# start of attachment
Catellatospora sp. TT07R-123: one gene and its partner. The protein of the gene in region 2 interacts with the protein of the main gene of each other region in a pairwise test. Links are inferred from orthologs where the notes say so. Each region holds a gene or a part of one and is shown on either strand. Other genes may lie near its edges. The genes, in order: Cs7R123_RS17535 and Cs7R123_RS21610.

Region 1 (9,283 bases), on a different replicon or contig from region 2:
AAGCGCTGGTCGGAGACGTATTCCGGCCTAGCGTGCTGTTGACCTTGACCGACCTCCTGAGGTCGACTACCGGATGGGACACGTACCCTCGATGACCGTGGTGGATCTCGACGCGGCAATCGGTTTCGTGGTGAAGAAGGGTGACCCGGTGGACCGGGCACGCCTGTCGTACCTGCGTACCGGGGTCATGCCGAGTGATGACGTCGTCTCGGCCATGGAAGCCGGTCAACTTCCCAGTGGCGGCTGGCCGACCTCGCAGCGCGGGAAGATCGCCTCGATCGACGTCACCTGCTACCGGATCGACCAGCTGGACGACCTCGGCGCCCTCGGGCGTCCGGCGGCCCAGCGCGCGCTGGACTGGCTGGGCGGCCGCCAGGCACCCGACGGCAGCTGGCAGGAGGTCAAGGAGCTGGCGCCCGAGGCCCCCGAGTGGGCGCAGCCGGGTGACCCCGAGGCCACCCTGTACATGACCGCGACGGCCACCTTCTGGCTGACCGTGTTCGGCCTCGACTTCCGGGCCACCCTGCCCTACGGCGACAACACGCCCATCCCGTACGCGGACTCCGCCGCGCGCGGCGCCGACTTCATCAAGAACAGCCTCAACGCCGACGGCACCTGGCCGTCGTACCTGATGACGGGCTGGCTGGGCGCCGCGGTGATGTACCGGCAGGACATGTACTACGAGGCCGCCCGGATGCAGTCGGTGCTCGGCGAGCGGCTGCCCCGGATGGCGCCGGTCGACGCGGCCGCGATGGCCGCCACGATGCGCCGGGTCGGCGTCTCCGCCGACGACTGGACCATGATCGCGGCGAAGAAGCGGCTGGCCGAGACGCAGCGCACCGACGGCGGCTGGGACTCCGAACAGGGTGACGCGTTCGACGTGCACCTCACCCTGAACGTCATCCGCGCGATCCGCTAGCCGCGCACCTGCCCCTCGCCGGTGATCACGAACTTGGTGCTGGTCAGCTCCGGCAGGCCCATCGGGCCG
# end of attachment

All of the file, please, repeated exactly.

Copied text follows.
Catellatospora sp. TT07R-123: one gene and its partner. The protein of the gene in region 2 interacts with the protein of the main gene of each other region in a pairwise test. Links are inferred from orthologs where the notes say so. Each region holds a gene or a part of one and is shown on either strand. Other genes may lie near its edges. The genes, in order: Cs7R123_RS17535 and Cs7R123_RS21610.

Region 1 (9,283 bases), on a different replicon or contig from region 2:
AAGCGCTGGTCGGAGACGTATTCCGGCCTAGCGTGCTGTTGACCTTGACCGACCTCCTGAGGTCGACTACCGGATGGGACACGTACCCTCGATGACCGTGGTGGATCTCGACGCGGCAATCGGTTTCGTGGTGAAGAAGGGTGACCCGGTGGACCGGGCACGCCTGTCGTACCTGCGTACCGGGGTCATGCCGAGTGATGACGTCGTCTCGGCCATGGAAGCCGGTCAACTTCCCAGTGGCGGCTGGCCGACCTCGCAGCGCGGGAAGATCGCCTCGATCGACGTCACCTGCTACCGGATCGACCAGCTGGACGACCTCGGCGCCCTCGGGCGTCCGGCGGCCCAGCGCGCGCTGGACTGGCTGGGCGGCCGCCAGGCACCCGACGGCAGCTGGCAGGAGGTCAAGGAGCTGGCGCCCGAGGCCCCCGAGTGGGCGCAGCCGGGTGACCCCGAGGCCACCCTGTACATGACCGCGACGGCCACCTTCTGGCTGACCGTGTTCGGCCTCGACTTCCGGGCCACCCTGCCCTACGGCGACAACACGCCCATCCCGTACGCGGACTCCGCCGCGCGCGGCGCCGACTTCATCAAGAACAGCCTCAACGCCGACGGCACCTGGCCGTCGTACCTGATGACGGGCTGGCTGGGCGCCGCGGTGATGTACCGGCAGGACATGTACTACGAGGCCGCCCGGATGCAGTCGGTGCTCGGCGAGCGGCTGCCCCGGATGGCGCCGGTCGACGCGGCCGCGATGGCCGCCACGATGCGCCGGGTCGGCGTCTCCGCCGACGACTGGACCATGATCGCGGCGAAGAAGCGGCTGGCCGAGACGCAGCGCACCGACGGCGGCTGGGACTCCGAACAGGGTGACGCGTTCGACGTGCACCTCACCCTGAACGTCATCCGCGCGATCCGCTAGCCGCGCACCTGCCCCTCGCCGGTGATCACGAACTTGGTGCTGGTCAGCTCCGGCAGGCCCATCGGGCCG